OP nursing home staff get pay boost

? Historic 21 percent pay pact follows vote by SEIU Local 4 healthcare staff to authorize strike.

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The union representing healthcare workers at two Oak Park nursing homes announced a three year agreement with the Illinois Association of Healthcare Facilities (IAHF) last Wednesday that will significantly increase pay and benefits for workers in the 114 care facilities it represents.

"These raises, the best in Local 4 history, will help provide much needed stability in the long term care industry," said Local 4 trustee and chief negotiator Hal Ruddick. Workers at two Oak Park facilities, Oak Park Healthcare and Woodbine Nursing Home, were among nearly 5,000 union members who had voted 4,723 to 219 last week to issue a 10 day notice of intent to strike against nursing homes statewide. The lopsided vote followed five months of often acrimonious negotiations with the IAHF, during which the two sides were far apart on pay and healthcare benefit issues.

According to Local 4 Communication Director Paul Waterhouse, the union has been aggressively countering the IAHF's position, contacting state legislators, calling attention to alleged poor quality care at numerous nursing homes, and picketing at numerous facilities, including twice this year at Oak Park Healthcare, 625 N. Harlem Ave.

The tactics appear to have worked. In the wake of the union vote, the IAHF agreed to split the differences between the two sides  on pay, giving the union $1.55 in increases over three years, as well as increased health coverage. The agreement calls for hourly wage hikes of 70 cents in 2005, 45 cents in 2006 and 40 cents for 2007.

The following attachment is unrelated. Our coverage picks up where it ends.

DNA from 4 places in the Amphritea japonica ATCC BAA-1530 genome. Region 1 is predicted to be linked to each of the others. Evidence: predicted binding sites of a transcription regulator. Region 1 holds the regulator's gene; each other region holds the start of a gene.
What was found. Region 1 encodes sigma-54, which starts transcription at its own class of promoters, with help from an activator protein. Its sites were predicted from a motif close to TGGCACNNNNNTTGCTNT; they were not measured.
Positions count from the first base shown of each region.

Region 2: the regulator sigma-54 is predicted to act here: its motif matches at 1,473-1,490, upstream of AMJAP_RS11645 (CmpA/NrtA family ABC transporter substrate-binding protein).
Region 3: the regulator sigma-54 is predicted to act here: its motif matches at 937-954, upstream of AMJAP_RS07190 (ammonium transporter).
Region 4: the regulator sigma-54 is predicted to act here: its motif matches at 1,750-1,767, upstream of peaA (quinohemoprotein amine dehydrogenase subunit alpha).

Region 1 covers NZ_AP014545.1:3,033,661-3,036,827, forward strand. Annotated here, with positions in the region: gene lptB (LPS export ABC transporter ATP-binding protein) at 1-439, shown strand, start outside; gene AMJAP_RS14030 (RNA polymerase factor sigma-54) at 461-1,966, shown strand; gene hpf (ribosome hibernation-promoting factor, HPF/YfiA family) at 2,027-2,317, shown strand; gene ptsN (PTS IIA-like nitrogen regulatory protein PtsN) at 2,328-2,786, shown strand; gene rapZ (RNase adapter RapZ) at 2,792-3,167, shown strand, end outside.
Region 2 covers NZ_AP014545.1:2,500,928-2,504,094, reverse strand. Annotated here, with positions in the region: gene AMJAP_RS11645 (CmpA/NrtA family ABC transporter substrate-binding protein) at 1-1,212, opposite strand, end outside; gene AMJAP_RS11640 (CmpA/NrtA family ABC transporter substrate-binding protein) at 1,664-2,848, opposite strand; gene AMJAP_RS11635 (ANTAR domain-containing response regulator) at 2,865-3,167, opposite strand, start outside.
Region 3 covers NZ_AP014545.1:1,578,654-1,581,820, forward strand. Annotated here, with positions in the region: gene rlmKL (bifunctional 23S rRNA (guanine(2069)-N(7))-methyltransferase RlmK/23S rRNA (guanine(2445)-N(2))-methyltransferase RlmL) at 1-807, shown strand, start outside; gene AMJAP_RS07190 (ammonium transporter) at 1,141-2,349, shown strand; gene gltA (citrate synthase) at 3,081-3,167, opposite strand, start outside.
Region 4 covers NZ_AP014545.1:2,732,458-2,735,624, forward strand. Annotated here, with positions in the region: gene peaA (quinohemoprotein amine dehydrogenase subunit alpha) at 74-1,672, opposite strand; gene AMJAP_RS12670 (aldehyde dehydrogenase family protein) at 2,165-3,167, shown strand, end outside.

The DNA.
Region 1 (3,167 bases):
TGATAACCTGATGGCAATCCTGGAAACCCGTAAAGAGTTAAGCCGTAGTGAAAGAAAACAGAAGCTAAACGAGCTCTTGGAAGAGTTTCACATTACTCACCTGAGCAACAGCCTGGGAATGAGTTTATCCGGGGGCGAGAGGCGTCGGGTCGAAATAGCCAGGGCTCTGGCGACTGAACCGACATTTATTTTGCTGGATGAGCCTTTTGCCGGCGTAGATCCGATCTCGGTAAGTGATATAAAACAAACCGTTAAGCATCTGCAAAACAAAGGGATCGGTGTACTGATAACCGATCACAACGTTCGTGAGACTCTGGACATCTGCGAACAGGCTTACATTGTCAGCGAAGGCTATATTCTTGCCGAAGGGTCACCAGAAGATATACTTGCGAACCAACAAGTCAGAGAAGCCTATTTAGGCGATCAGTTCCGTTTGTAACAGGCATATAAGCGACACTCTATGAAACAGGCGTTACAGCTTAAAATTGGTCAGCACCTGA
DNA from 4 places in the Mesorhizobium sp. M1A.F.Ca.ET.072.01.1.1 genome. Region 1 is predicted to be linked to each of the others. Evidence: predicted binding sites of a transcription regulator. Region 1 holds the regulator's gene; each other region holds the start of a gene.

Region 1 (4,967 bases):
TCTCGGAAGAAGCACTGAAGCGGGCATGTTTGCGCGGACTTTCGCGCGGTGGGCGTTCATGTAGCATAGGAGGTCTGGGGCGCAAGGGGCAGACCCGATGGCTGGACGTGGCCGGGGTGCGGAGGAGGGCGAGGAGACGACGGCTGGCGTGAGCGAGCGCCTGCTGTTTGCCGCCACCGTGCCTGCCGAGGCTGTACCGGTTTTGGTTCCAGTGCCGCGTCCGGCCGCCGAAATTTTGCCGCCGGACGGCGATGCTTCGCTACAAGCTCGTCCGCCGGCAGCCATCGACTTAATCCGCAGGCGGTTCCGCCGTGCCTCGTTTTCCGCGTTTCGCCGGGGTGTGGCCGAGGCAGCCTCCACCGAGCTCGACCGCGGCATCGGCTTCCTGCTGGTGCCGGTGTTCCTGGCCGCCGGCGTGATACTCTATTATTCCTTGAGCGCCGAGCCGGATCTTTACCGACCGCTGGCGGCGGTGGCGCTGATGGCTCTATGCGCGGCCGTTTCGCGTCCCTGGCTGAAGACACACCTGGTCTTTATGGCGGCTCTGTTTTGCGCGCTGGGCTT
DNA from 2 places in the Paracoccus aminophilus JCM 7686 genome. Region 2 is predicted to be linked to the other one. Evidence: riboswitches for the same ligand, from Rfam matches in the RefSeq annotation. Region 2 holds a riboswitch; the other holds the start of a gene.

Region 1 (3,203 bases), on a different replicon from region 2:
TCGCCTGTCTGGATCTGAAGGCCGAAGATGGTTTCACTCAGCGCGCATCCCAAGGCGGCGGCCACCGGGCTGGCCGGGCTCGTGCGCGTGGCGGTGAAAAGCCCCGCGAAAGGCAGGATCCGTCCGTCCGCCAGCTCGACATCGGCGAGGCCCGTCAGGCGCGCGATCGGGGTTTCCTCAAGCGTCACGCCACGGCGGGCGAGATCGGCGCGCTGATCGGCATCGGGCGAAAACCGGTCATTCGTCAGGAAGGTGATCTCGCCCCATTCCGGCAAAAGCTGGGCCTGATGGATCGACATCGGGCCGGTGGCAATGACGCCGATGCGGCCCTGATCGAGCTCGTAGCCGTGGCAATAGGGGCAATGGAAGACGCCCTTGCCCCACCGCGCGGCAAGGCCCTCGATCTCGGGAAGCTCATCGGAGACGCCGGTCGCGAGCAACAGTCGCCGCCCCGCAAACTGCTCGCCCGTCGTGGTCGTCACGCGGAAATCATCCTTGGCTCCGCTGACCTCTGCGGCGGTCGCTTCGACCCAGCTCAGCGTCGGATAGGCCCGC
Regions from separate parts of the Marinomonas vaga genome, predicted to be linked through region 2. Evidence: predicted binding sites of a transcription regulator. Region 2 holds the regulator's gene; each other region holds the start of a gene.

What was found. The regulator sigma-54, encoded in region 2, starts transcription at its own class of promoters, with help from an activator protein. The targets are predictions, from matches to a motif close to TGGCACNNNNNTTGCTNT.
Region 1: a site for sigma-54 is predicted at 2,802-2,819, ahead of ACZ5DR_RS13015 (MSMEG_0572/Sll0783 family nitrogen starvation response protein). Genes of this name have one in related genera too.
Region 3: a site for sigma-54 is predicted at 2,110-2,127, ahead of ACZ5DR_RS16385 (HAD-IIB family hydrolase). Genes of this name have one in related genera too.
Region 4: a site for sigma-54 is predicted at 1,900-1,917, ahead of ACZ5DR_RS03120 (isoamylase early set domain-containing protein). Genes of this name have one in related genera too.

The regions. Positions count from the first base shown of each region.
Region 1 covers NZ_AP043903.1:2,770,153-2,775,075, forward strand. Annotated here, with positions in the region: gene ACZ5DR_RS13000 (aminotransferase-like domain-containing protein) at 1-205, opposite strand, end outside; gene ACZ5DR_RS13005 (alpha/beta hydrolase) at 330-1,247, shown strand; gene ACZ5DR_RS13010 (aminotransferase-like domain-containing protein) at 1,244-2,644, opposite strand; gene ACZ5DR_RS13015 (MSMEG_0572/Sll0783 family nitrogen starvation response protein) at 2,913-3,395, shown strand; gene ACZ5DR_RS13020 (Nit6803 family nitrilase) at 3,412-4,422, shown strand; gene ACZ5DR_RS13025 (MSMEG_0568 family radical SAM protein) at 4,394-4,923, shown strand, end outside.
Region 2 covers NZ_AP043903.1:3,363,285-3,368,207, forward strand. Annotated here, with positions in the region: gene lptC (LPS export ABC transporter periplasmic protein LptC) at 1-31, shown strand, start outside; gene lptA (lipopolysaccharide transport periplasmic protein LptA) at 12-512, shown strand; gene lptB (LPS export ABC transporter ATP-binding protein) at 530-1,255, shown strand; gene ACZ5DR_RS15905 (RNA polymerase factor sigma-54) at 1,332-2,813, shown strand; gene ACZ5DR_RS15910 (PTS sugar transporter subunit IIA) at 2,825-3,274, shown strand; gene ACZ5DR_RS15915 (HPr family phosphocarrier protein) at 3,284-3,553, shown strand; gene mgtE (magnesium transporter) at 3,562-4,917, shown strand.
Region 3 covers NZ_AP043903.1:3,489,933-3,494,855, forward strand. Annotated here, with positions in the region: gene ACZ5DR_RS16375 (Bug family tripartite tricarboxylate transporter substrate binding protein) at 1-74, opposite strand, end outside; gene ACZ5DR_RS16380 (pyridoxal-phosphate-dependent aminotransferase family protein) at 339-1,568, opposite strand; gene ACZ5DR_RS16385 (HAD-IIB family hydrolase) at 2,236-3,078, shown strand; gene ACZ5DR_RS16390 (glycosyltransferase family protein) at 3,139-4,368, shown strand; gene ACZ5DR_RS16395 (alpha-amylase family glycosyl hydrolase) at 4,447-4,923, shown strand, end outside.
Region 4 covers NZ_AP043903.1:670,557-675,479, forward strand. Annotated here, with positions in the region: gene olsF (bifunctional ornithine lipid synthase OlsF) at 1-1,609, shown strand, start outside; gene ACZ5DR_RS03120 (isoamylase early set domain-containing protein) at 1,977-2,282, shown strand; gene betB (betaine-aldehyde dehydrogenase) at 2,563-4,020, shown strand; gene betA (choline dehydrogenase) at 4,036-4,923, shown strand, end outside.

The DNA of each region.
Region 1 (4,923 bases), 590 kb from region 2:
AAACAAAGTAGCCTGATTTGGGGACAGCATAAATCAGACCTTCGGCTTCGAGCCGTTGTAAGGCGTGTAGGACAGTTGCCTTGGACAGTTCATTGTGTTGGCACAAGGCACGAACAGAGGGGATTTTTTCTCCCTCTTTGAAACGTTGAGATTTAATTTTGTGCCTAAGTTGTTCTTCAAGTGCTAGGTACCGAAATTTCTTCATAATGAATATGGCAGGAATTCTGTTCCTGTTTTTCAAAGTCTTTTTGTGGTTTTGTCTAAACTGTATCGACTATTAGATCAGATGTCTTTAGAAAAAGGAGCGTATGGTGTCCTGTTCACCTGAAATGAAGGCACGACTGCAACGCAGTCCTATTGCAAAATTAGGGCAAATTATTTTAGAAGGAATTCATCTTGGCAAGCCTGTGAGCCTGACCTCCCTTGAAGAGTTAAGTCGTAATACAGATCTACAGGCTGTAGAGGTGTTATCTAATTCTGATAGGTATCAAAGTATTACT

The new contract also addresses the concerns of long time employees, calling for longevity increases for employees with seniority. The agreement gives an additional 1 percent for workers with 15 to 19 years service, an additional 2 percent for 20 to 29 years service, and 3 percent for 30 years or more of service.

One of the two Oak Park nursing homes affected, Oak Park Healthcare Center, has been the subject of several Illinois Department of Health investigations over the past year, and has been fined $10,000 on two separate occasions by the state for what it alleges were instances of inadequate patient care.

One reason for the ongoing problems with patient care, according to Local 4, has been consistently high staff turnover at facilities such as Oak Park Healthcare, particularly among employees directly involved with patient care.

Ruddick referred to the turnover issue in his announcement, saying, "The improved pay, and the major improvements won in sick pay and seniority rights mean that nursing home employees can now see a future where their dedication to providing quality care to residents has finally been recognized, and valued, by the owners."

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